Some instruments don’t need certain frequency areas.
That’s where your EQ filter comes in handy.
Let’s use guitars as an example.
The guitars don’t need anything below 100 Hz. Especially when there is a bass guitar present. The electric guitars usually end up getting in the way of the bass track, so you’re better off filtering out those frequencies.
Generally, if you have an instrument that takes care of that particular frequency range, make sure it can do so unhindered.
Filter out the low end to make room for the instruments that need it. That’s how you reduce clutter and it’s the first stop to reduce muddiness. It will help with clarity as well as filtering out unneeded energy that is unwanted or inaudible.
Revisiting the electric guitar, we can also filter out some of the high end frequencies of a distorted rock guitar. It works well for rounding out the guitar tone and minimizing the distorted hiss electric guitars have in abundance in the higher frequencies.
Additionally, the kick drum is a place where you can use a low-pass filter effectively. Filter out the high frequencies to get rid of bleed and unneded high-end energy.
Here’s a good rule of thumb when filtering:
- Filter all the frequencies until you start hearing the sound getting weaker.
- Then back off the filter a little bit. If you are still filtering at 500 Hz and you can’t hear a difference then keep going.
- Some instruments have a limited frequency range and it is useless to leave unneeded frequencies in a signal “just because.”
Don’t be afraid, discard unneeded information and your mixes will be better off for it.
When you use EQ, not everything needs to be squeaky clean and filled with high-end sheen.
Sometimes it’s useless to add “air” to certain instruments. You don’t need to, and your mix might suffer for it. In some cases, too much high-end just adds hiss and noise instead of those clean highs you wanted.
The same goes for filtering out the high-end. Even though you want high end “sheen” in your mixes, it doesn’t mean that every instruments can give you that.
Give the Low-Pass Filter Some Love
Some instruments benefit from low-pass filtering. Either there’s something there that you don’t want to interfere with something else, or it just adds noise and unnecessary energy.
Distorted Electric Guitars
Tighten up your thick rock guitar mix by deleting some of the higher frequencies.
If you’ve recorded them with a dynamic microphone, with the distortion to the max, chances are the high-end is really only noise and hiss.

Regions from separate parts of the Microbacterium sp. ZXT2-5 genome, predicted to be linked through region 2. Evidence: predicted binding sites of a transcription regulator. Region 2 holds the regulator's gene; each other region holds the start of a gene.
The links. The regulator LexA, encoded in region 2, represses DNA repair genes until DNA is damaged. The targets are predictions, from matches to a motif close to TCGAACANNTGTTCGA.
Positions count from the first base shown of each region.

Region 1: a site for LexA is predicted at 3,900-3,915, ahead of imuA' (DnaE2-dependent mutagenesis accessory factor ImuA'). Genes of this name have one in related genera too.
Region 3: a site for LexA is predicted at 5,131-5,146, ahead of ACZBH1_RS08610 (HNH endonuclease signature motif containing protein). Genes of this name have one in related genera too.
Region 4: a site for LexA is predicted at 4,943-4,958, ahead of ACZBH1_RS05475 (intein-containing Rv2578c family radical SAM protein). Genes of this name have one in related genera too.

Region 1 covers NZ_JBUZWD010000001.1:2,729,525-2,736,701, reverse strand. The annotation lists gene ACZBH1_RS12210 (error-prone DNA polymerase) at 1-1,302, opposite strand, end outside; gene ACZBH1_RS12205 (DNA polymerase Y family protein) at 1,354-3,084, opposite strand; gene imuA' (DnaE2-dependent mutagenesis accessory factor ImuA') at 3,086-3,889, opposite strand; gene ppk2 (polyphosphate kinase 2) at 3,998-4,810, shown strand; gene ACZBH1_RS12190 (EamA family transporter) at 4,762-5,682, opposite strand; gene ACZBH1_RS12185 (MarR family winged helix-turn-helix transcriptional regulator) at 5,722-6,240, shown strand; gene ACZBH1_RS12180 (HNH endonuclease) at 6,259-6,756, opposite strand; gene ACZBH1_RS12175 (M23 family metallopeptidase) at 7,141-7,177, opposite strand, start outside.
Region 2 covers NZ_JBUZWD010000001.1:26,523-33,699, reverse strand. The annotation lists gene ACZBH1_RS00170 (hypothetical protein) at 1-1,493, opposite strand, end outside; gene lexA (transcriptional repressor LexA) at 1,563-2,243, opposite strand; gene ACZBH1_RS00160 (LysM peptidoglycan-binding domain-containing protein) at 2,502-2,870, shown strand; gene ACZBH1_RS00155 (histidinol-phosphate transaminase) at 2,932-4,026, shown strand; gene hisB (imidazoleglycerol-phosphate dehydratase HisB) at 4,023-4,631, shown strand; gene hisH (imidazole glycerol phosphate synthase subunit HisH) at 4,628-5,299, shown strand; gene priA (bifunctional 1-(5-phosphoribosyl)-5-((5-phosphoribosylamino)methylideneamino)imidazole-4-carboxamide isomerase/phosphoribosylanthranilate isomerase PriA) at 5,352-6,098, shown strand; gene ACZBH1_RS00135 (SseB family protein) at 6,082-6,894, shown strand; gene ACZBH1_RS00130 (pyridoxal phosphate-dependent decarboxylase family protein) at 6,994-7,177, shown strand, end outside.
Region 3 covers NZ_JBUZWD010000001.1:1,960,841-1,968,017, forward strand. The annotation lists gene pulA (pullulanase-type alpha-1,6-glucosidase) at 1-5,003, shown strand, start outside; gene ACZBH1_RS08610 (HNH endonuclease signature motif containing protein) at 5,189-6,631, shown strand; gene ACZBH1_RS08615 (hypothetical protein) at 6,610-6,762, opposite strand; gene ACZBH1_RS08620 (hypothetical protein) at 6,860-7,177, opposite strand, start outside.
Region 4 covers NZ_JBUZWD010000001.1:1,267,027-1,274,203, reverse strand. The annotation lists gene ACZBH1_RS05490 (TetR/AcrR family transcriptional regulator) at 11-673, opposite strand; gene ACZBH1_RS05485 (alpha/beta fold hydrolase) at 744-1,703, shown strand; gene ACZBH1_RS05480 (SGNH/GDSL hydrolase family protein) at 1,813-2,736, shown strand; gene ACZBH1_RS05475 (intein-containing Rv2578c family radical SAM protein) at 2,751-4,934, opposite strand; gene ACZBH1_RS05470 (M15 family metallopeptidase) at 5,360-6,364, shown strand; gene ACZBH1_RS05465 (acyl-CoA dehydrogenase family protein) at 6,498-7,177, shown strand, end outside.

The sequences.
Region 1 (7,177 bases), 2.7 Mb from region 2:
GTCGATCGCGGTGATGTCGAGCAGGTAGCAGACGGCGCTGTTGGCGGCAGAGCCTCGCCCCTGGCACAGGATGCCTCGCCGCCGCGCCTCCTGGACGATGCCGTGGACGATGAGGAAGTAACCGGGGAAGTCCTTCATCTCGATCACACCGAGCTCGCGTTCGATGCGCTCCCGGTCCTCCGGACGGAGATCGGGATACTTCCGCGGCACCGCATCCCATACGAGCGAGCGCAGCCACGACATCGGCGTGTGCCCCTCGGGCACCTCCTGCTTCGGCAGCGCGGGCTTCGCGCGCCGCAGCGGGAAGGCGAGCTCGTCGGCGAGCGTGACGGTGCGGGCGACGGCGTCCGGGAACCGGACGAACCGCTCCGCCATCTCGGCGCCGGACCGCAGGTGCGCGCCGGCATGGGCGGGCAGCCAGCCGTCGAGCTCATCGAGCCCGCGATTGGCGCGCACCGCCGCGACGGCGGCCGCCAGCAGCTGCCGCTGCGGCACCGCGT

Add a low-pass filter and filter until you start hearing the signal suffer, then back off a little. You might even clean the sound up a little, since you probably added way too much distortion to begin with. 🙂
The beater is basically the highest-end of the kick drum. And the sound of the beater is most prominent around 2-4 kHz.
You can clean up the bass drum quite nicely by low-pass filtering everything above, say, 8 kHz. Especially if the kick drum has a bunch of cymbal and snare drum bleed. You really cut the amount of extraneous drums getting into your bass drum mic if you filter out some of that high-end.
The Bass Guitar
Filter out the high-end on a bass track if you want a smoother sound. If the bass is just a low sounding groove then you don’t need the high-end.
If your bass just acts as a grooving pad-type sound with a bunch of other instruments taking care of the rest of the arrangement you can safely filter out its high-end. It’s also a good way to get rid of the string sound of the bass, for a smoother sound.
Sometimes, reverbs add annoying sibilance to vocals. Some reverbs can also sound just a tad too bright.
If you like the reverb, then EQ it and make it fit better. Either filter out the high-end or cut it with some high shelving. You want the space the reverb gives you, but you don’t need the sibilance or the brightness bouncing off the walls.
Filtering should be the first thing you do when EQ’ing. First you trim the fat and then you focus on sculpting your sounds. If you don’t filter out the unnecessary frequencies they’ll just get in the way when you’re making other, more important EQ decisions.
How to Really Understand EQ
Make no mistake, EQ’ing is a skill you will continue to improve for as long as you keep making music.
It’s pretty frustrating to get into because most people are not born with the ability to “hear” frequencies. That skill develops over time. But once you’ve gotten the hang of it you start getting the instincts for it and reflexively use your EQ without even thinking.
You simply know where those frequencies are.
I used to twiddle my EQ during my live sound days. It took forever to figure out 200 Hz was the “boomy” sound and cutting 300 Hz would make that kick drum better. But I eventually figured it out.
Not that I would recommend that approach.
Instead of months of hard, hands-on training with nobody to help me out, I wish I would’ve had something like Joe Gilder’s Understanding EQ. It’s easier to learn about all those frequencies with a 2 hour video instead of months of long hours and low pay.
Even the bonus video with his go-to frequencies would’ve helped me immensely. I could’ve EQ’d an awesome show from the start!
Understanding EQ is a simple shortcut that you can take to make all of your mixes and EQ’ing decisions better.
Check it out here: www.audioissues.com/understandingeq